On December 15, Barnard College, along with schools across the country, released the results of its Early Decision application process. We sent acceptance letters to 240 presumably happy young women and their families, generating a wonderful bubble of excitement in return. “Our entire family is ecstatic to learn that Isabel has been accepted to Barnard,” wrote one delighted grandmother to our admissions staff. “We are all calling each other, laughing and exclaiming with joy.” “We have all worked so hard to get here, so now we can breathe!” scribbled a young woman on our newly assembled Facebook page. “CONGRATS everyone! Barnard College Class of 2015, here we come!”
Blogging, clicking, downloading - and other adventures in educational technology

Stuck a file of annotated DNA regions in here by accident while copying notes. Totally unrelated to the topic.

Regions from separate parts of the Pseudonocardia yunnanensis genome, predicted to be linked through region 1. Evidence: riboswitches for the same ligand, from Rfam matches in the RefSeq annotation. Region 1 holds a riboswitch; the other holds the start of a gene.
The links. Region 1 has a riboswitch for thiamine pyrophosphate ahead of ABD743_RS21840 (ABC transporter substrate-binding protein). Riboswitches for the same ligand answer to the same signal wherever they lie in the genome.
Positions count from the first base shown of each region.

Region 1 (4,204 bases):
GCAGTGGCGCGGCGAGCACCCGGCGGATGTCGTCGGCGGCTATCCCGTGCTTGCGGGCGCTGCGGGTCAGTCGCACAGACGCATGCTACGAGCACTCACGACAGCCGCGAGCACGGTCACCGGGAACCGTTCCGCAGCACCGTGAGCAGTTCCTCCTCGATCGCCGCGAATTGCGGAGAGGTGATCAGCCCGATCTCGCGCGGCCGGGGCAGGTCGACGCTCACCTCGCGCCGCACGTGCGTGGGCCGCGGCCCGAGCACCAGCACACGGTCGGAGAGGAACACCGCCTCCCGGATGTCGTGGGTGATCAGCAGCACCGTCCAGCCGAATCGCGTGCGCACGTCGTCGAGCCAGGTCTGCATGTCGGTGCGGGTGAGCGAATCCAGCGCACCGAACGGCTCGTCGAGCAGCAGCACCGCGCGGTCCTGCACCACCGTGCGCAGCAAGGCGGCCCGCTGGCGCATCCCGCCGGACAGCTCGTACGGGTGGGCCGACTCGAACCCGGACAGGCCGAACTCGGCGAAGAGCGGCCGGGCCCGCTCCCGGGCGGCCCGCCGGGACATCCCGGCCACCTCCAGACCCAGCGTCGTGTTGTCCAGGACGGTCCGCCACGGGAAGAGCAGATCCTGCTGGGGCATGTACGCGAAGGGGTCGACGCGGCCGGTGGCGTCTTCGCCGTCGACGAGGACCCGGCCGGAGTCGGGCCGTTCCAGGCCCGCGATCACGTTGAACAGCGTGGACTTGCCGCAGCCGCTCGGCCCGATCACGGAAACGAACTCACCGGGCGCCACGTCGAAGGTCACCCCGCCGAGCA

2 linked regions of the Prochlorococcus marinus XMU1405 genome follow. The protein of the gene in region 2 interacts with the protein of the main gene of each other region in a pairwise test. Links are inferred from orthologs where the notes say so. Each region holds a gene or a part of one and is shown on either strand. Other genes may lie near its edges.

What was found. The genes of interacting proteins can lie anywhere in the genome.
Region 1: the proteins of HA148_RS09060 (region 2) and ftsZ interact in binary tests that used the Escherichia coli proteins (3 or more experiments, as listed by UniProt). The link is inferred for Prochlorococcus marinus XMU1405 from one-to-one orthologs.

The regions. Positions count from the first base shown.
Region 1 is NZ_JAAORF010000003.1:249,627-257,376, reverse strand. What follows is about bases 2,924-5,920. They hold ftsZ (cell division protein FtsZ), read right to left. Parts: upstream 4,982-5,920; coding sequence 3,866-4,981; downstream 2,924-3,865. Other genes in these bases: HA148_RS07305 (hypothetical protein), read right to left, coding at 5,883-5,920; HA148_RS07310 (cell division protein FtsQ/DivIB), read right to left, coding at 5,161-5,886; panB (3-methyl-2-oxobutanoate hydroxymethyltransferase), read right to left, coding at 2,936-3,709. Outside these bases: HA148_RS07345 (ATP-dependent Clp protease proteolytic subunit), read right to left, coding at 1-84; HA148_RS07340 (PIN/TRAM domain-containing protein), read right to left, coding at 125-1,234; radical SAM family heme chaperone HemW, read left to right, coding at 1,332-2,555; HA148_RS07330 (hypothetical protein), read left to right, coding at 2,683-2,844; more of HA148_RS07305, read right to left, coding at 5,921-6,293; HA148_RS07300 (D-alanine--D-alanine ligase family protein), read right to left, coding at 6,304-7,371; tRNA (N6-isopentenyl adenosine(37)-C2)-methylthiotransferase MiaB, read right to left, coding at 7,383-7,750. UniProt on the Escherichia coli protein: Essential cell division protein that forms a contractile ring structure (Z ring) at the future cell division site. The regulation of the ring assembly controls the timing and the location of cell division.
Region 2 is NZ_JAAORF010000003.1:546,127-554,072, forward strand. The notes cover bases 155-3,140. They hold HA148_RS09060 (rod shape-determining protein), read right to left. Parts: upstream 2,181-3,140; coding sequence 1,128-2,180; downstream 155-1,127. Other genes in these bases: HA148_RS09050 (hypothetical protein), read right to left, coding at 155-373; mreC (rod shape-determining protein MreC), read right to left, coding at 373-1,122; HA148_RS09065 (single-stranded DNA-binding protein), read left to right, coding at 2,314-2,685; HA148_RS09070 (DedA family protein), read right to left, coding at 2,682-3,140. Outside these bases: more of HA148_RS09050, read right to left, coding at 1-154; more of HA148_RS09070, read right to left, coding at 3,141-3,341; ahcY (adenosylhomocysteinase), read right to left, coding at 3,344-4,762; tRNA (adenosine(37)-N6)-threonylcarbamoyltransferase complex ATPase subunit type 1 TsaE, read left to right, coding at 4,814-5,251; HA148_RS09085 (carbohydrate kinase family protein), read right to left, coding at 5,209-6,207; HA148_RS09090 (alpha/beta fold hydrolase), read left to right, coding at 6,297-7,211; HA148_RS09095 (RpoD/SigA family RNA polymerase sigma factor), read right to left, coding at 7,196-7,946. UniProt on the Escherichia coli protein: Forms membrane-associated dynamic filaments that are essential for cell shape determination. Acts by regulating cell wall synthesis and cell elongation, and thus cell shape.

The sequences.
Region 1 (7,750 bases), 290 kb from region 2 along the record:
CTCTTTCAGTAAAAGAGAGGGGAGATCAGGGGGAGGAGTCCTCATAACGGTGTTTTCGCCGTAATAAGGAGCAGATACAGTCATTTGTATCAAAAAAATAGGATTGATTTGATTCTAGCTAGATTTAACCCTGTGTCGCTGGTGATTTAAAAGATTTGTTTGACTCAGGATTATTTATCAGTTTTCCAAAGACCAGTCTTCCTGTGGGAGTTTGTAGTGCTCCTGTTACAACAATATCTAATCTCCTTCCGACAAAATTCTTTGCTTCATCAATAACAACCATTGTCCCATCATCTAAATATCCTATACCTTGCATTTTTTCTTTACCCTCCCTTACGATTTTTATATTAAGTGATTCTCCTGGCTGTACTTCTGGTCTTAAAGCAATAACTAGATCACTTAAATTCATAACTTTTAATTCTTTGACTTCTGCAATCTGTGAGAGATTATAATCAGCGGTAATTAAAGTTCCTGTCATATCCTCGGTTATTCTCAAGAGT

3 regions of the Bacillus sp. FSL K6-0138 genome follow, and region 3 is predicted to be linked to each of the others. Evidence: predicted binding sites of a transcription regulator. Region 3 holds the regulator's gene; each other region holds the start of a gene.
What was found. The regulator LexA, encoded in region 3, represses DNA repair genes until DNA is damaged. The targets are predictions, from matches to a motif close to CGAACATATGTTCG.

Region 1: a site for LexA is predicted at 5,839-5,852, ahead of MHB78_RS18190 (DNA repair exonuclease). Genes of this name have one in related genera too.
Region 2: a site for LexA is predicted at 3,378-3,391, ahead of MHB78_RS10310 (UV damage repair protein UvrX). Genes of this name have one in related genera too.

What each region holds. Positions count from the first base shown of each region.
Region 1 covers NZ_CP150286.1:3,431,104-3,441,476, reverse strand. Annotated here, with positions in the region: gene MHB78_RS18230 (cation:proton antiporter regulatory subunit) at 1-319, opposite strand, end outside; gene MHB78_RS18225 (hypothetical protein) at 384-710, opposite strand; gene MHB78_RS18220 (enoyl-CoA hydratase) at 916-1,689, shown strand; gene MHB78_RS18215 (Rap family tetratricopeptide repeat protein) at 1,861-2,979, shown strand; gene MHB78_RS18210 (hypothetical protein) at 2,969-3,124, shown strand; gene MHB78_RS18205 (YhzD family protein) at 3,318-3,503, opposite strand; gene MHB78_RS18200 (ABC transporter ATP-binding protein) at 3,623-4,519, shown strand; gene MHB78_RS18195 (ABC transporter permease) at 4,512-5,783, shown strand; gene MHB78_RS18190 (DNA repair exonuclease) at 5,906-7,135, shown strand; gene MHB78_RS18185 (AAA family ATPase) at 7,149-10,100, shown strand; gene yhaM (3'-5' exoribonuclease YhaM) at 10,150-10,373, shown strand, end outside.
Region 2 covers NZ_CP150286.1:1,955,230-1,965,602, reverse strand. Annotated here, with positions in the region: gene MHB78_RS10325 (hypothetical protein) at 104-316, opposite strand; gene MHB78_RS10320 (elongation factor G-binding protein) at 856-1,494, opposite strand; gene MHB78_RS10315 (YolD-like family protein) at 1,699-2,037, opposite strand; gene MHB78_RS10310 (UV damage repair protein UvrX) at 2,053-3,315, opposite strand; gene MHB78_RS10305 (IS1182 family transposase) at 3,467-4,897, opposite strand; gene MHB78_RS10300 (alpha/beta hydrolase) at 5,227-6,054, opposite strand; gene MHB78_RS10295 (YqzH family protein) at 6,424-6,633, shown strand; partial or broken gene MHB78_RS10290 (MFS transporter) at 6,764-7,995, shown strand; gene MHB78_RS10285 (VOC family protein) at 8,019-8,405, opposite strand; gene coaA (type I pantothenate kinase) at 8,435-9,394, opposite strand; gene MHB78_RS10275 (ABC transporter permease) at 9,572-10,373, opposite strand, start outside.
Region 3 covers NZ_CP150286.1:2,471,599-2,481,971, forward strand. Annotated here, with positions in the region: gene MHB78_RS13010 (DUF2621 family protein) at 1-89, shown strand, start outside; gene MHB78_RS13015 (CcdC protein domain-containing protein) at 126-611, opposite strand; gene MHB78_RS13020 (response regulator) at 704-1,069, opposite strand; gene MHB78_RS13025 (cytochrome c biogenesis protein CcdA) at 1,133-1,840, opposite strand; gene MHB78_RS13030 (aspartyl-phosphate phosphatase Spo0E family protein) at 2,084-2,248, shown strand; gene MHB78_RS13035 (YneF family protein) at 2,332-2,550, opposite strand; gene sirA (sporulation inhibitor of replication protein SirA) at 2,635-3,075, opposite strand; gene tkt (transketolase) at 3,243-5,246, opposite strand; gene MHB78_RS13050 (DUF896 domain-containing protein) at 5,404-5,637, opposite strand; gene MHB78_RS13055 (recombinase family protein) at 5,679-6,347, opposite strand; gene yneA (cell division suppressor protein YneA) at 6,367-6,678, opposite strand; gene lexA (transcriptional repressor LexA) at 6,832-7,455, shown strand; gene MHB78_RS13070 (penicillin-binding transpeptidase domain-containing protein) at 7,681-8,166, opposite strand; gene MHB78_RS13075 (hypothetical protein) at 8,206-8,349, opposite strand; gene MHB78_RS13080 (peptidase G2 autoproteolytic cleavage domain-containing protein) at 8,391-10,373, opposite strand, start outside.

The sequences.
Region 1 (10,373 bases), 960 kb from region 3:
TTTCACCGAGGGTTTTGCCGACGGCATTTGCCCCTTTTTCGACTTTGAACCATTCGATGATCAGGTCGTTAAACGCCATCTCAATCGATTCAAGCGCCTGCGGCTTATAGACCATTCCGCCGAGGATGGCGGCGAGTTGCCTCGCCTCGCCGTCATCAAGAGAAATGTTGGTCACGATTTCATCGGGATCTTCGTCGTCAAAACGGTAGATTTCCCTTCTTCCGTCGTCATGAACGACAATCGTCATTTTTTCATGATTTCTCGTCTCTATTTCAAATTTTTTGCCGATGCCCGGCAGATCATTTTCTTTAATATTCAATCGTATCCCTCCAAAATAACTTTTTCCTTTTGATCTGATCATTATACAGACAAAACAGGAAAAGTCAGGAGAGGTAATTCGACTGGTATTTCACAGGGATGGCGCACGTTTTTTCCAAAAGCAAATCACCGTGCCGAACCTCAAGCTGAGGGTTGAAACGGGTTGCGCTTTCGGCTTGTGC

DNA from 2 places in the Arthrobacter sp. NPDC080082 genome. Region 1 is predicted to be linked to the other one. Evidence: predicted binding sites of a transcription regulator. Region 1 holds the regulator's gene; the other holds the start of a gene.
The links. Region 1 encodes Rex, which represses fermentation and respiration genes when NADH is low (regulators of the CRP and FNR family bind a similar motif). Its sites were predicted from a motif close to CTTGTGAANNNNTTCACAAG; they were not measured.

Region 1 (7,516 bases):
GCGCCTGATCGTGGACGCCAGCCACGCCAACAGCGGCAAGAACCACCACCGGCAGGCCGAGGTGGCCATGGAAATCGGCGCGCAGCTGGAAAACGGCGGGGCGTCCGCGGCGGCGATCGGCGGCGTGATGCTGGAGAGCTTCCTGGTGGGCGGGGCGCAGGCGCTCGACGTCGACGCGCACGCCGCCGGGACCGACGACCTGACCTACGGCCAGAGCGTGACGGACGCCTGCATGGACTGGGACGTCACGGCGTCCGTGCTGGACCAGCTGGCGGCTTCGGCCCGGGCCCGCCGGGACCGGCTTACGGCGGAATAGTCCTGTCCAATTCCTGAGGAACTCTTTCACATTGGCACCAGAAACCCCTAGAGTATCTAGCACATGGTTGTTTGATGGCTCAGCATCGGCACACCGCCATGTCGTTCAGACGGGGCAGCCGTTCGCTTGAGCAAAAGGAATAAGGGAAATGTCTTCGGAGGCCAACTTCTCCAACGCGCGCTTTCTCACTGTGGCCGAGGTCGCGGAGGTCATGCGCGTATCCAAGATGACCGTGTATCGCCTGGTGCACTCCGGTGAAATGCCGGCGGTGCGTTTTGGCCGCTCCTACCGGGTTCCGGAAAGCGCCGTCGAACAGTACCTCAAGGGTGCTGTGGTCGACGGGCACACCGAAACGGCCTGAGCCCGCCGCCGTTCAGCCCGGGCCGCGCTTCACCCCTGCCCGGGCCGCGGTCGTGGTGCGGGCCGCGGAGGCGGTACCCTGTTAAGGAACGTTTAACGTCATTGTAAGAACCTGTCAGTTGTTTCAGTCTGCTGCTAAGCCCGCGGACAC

Peak Performances, the overall theme of this issue, readily applies to the three performing arts departments—dance, music, and theatre—at the College, profiled in a photographic essay within these pages. But, as we considered the various thematic possibilities, our final choice appeared most apt: A liberal arts education at Barnard is designed to provide the tools for a peak performance throughout the life of each student who comes here.
Three Barnard students share what about Barnard and New York City defines their college experience. Watch Video.
The Trouble with the Congo suggests a new explanation for international peacebuilding failures in civil wars.
Christian Identity, Jews, and Israel in 17th-Century England is a cultural history of seventeenth-century England. It assesses the complexity and fluidity of Christian identity from the reign of Elizabeth I and the early Stuart kings through the English Revolution, and into the Restoration, when the English Church and monarchy were restored.